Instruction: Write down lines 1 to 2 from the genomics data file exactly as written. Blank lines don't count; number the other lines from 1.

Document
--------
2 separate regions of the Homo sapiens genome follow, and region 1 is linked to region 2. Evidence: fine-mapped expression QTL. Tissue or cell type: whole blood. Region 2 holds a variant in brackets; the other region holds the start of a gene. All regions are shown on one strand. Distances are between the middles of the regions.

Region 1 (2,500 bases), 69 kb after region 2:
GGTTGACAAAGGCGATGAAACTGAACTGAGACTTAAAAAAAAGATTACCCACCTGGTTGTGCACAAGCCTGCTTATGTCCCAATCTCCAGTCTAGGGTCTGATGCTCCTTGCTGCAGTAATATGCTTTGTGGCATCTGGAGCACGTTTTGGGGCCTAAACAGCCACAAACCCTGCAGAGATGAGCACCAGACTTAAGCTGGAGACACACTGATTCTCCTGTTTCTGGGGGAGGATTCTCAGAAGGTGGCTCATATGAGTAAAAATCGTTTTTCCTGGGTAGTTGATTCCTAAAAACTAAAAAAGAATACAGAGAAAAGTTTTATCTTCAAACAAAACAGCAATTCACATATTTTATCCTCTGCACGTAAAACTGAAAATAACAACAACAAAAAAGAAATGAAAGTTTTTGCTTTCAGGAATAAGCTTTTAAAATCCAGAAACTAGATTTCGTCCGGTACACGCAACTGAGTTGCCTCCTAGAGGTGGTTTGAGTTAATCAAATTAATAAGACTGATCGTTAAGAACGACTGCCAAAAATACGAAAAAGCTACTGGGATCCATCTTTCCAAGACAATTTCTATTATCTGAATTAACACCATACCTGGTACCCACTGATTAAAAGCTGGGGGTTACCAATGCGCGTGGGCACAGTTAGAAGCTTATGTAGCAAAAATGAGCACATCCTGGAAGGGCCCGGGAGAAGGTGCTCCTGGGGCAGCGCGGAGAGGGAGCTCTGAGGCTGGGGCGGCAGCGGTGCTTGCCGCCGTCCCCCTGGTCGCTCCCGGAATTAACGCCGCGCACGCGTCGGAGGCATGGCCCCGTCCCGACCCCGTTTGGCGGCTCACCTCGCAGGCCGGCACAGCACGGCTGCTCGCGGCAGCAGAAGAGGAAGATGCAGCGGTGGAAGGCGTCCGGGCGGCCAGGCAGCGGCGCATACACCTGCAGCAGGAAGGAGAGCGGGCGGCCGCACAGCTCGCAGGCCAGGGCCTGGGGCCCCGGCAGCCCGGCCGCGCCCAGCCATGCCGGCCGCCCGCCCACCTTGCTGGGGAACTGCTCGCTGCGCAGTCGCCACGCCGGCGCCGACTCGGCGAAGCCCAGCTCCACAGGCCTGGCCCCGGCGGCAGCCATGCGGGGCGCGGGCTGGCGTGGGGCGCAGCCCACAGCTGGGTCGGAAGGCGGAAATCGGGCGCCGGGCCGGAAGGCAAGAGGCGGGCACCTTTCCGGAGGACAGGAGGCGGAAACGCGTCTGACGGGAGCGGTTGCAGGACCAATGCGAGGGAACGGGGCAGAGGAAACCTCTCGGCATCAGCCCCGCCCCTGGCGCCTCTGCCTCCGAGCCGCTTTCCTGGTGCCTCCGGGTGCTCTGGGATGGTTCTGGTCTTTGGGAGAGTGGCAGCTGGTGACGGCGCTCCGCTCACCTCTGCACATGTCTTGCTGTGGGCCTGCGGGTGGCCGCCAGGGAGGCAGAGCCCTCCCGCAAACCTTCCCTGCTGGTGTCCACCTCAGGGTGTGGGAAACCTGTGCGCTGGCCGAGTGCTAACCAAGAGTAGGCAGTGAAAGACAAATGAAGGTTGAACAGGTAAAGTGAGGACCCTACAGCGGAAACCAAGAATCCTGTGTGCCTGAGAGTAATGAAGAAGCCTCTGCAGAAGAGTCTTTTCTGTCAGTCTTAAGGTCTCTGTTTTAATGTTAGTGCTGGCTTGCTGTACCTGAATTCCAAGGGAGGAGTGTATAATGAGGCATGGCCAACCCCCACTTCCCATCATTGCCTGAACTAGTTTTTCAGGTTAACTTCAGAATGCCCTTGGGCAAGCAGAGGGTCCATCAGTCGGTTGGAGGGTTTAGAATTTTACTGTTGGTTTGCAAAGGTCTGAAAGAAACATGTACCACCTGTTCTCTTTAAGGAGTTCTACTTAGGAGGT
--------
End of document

2 separate regions of the Homo sapiens genome follow, and region 1 is linked to region 2. Evidence: fine-mapped expression QTL. Tissue or cell type: whole blood. Region 2 holds a variant in brackets; the other region holds the start of a gene. All regions are shown on one strand. Distances are between the middles of the regions.

Region 1 (2,500 bases), 69 kb after region 2: